Definition of la-la land in English:

la-la land

noun

mass nounNorth American
informal
  • 1Los Angeles or Hollywood, especially with regard to the film and television industry.

    ‘the magazine's special Hollywood issue has sent la-la land into a state of apoplexy’
    1. 1.1 A fanciful state or dreamworld.
      ‘he looks like he's in la-la land the whole time’
      • ‘Josh was worried; the girl appeared to be off in la-la land again.’
      • ‘Uncle Rick was listening to the talk between the women and Mr. Lewis was off in la-la land.’
      • ‘Their breasts were smeared with a strong but relatively tasteless drug that sent the victims off to la-la land.’
      • ‘And I think there were a lot of Democrats before the war who were in la-la land about this national security issue.’
      • ‘I stayed with him as they put the little cone over his nose to send him to kitty la-la land and all was well.’
      • ‘She finally snapped out of la-la land and stood up when she saw me standing there.’
      • ‘And anyone who thinks that research can or will be done elsewhere is living in la-la land.’
      • ‘I was floating off into la-la land when my phone beeped loudly, making me jump.’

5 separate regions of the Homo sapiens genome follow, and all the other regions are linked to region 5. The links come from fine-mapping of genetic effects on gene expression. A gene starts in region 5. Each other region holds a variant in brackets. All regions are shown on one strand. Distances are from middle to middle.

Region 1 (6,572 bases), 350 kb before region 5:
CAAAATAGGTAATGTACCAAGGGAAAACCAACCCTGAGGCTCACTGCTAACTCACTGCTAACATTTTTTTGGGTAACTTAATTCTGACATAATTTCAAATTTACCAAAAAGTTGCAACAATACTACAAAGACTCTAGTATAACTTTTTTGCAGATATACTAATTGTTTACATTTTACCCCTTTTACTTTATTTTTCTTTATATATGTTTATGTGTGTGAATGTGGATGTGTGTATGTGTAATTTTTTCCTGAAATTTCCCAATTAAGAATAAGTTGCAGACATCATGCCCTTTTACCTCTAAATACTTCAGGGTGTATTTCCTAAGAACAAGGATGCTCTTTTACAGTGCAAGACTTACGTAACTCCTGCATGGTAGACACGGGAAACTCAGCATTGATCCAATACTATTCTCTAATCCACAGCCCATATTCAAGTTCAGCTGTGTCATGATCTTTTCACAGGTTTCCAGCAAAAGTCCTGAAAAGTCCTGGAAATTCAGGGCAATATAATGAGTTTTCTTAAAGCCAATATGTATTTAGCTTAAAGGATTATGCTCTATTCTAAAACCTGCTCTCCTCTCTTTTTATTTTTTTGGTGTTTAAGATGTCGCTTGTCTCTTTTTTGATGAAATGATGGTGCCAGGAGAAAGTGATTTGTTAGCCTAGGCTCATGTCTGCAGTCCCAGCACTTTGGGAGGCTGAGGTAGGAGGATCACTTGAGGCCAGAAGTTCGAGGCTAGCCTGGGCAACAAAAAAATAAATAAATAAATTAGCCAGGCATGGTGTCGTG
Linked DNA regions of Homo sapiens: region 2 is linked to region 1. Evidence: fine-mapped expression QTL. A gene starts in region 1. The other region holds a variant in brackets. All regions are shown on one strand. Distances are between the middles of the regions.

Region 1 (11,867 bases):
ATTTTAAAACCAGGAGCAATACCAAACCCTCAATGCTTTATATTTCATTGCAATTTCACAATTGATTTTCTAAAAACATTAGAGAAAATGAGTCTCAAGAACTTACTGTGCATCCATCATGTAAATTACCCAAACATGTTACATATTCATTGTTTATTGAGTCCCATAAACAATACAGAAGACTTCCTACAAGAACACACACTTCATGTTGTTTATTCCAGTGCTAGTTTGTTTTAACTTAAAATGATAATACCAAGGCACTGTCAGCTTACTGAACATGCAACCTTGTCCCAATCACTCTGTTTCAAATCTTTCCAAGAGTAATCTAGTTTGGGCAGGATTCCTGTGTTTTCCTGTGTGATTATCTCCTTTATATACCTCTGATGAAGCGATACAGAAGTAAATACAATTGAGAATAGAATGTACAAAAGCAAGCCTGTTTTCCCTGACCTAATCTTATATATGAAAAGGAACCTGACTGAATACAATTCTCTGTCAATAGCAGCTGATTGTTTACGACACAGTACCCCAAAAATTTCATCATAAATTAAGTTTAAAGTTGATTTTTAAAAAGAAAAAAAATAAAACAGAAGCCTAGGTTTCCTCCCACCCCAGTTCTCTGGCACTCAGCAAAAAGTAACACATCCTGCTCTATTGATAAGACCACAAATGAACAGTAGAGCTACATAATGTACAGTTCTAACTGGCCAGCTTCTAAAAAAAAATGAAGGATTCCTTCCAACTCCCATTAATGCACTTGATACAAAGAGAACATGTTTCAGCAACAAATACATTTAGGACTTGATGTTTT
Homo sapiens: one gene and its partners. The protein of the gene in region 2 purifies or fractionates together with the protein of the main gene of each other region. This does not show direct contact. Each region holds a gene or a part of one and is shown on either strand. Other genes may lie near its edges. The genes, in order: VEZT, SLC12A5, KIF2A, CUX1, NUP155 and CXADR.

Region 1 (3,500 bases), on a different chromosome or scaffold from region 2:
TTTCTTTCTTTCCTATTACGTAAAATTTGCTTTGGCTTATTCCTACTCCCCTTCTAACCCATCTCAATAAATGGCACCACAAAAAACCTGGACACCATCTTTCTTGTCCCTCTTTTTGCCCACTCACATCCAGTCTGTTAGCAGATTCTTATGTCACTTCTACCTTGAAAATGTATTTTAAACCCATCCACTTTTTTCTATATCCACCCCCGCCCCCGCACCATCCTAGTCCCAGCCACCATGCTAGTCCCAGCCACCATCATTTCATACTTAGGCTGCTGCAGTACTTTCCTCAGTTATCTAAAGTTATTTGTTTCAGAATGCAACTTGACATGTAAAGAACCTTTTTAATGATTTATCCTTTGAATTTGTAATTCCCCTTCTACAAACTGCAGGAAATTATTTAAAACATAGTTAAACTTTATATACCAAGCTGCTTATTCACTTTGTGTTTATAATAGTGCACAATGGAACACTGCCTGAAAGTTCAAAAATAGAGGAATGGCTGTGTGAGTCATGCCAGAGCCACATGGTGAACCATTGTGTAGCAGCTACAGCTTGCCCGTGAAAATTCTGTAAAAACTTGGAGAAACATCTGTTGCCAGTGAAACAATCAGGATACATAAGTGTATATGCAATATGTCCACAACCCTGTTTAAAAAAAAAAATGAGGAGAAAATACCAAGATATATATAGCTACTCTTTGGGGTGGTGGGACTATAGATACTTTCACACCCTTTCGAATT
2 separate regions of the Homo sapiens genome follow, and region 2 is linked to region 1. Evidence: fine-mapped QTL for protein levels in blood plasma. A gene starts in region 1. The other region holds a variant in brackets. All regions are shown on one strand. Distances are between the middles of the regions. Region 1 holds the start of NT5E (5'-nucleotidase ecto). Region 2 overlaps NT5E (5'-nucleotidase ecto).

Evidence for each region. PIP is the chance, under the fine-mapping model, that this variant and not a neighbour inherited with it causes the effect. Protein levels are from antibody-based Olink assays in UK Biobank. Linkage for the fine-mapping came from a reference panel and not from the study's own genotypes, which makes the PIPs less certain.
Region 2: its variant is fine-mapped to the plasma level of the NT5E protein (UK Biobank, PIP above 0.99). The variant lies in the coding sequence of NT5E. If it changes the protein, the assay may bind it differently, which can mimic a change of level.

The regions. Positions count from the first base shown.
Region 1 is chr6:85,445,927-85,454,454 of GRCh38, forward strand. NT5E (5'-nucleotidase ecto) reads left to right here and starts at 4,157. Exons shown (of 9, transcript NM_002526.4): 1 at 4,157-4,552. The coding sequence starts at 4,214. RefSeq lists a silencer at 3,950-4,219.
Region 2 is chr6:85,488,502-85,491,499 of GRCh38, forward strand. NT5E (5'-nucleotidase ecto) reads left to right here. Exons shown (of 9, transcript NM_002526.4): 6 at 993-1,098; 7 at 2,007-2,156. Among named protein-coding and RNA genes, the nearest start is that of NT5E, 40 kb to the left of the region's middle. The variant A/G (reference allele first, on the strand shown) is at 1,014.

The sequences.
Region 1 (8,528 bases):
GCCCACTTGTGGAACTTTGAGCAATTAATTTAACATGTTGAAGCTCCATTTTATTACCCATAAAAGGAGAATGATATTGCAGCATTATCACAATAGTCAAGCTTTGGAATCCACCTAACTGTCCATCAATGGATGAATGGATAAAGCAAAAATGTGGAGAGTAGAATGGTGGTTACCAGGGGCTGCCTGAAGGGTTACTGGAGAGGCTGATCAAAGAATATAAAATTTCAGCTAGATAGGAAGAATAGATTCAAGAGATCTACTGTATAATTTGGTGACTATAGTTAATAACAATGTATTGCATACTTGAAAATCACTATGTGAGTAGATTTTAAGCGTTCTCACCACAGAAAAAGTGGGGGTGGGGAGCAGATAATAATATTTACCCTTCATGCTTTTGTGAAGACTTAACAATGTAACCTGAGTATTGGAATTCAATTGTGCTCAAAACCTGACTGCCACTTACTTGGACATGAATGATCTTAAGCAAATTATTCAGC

• ‘We thought you were in la-la land or something!’
      • ‘His dreamy smile faded, and he returned from la-la land.’
      • ‘But anyone who thinks those words are evidence that he was somehow enamoured of the regime is living in la-la land.’
      • ‘Then, he also gave in to the sandman and drifted off to his own la-la land.’
      • ‘A few minutes later, I dozed off into la-la land.’
      • ‘She couldn't afford to go off to la-la land while driving.’
      • ‘This has allowed the NSC Director to wander off into academic la-la land, taking Bush along with her.’
      • ‘No one could concentrate on the book; well, not that they could usually concentrate on something as dull as literature, but they were even more in la-la land that day than any other.’
      • ‘He shook his head, quickly bringing himself back from la-la land.’
      • ‘Kids who were in la-la land when we read Claude McKay or listened to Maya Angelou or watched another kid read her poem for the class would suddenly snap to full engaged attention when it was time to read their poems.’
      • ‘So anyone who does not think this is going to turn into a media circus is in la-la land, quite frankly.’
      • ‘I smiled, and watched her drift off to la-la land.’

Origin

La-la, reduplication of LA (i.e. Los Angeles).

Pronunciation

la-la land

/ˈlɑːlɑːland/